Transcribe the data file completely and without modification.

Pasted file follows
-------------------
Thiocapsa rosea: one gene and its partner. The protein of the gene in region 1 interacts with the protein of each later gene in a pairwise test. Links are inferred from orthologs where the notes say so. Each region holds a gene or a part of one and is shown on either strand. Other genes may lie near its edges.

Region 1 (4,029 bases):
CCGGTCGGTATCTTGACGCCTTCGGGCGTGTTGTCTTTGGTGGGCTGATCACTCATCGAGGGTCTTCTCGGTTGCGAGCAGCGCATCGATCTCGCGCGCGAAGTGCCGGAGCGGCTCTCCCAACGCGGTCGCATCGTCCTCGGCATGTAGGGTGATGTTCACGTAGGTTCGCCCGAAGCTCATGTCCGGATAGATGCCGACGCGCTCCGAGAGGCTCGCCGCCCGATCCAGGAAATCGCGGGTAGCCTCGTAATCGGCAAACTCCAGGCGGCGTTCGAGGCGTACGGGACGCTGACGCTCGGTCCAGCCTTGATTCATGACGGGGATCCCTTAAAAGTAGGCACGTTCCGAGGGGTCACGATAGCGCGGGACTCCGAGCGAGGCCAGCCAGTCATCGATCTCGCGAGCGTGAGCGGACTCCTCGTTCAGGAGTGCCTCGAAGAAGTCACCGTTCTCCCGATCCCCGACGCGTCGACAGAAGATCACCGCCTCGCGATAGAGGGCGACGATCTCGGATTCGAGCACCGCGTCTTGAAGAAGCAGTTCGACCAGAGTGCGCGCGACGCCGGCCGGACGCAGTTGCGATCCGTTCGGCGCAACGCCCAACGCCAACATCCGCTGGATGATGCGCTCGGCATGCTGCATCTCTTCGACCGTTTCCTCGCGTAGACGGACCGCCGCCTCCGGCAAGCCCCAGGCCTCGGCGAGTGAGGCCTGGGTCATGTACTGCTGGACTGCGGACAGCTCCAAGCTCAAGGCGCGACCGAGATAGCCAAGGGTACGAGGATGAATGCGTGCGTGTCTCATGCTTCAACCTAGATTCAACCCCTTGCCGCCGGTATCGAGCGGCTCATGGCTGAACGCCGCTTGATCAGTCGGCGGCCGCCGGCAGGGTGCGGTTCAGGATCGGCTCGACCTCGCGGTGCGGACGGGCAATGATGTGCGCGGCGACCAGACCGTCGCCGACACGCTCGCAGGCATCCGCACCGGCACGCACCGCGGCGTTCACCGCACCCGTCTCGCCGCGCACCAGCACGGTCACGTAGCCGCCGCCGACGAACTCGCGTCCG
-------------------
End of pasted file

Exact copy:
Thiocapsa rosea: one gene and its partner. The protein of the gene in region 1 interacts with the protein of each later gene in a pairwise test. Links are inferred from orthologs where the notes say so. Each region holds a gene or a part of one and is shown on either strand. Other genes may lie near its edges.

Region 1 (4,029 bases):
CCGGTCGGTATCTTGACGCCTTCGGGCGTGTTGTCTTTGGTGGGCTGATCACTCATCGAGGGTCTTCTCGGTTGCGAGCAGCGCATCGATCTCGCGCGCGAAGTGCCGGAGCGGCTCTCCCAACGCGGTCGCATCGTCCTCGGCATGTAGGGTGATGTTCACGTAGGTTCGCCCGAAGCTCATGTCCGGATAGATGCCGACGCGCTCCGAGAGGCTCGCCGCCCGATCCAGGAAATCGCGGGTAGCCTCGTAATCGGCAAACTCCAGGCGGCGTTCGAGGCGTACGGGACGCTGACGCTCGGTCCAGCCTTGATTCATGACGGGGATCCCTTAAAAGTAGGCACGTTCCGAGGGGTCACGATAGCGCGGGACTCCGAGCGAGGCCAGCCAGTCATCGATCTCGCGAGCGTGAGCGGACTCCTCGTTCAGGAGTGCCTCGAAGAAGTCACCGTTCTCCCGATCCCCGACGCGTCGACAGAAGATCACCGCCTCGCGATAGAGGGCGACGATCTCGGATTCGAGCACCGCGTCTTGAAGAAGCAGTTCGACCAGAGTGCGCGCGACGCCGGCCGGACGCAGTTGCGATCCGTTCGGCGCAACGCCCAACGCCAACATCCGCTGGATGATGCGCTCGGCATGCTGCATCTCTTCGACCGTTTCCTCGCGTAGACGGACCGCCGCCTCCGGCAAGCCCCAGGCCTCGGCGAGTGAGGCCTGGGTCATGTACTGCTGGACTGCGGACAGCTCCAAGCTCAAGGCGCGACCGAGATAGCCAAGGGTACGAGGATGAATGCGTGCGTGTCTCATGCTTCAACCTAGATTCAACCCCTTGCCGCCGGTATCGAGCGGCTCATGGCTGAACGCCGCTTGATCAGTCGGCGGCCGCCGGCAGGGTGCGGTTCAGGATCGGCTCGACCTCGCGGTGCGGACGGGCAATGATGTGCGCGGCGACCAGACCGTCGCCGACACGCTCGCAGGCATCCGCACCGGCACGCACCGCGGCGTTCACCGCACCCGTCTCGCCGCGCACCAGCACGGTCACGTAGCCGCCGCCGACGAACTCGCGTCCG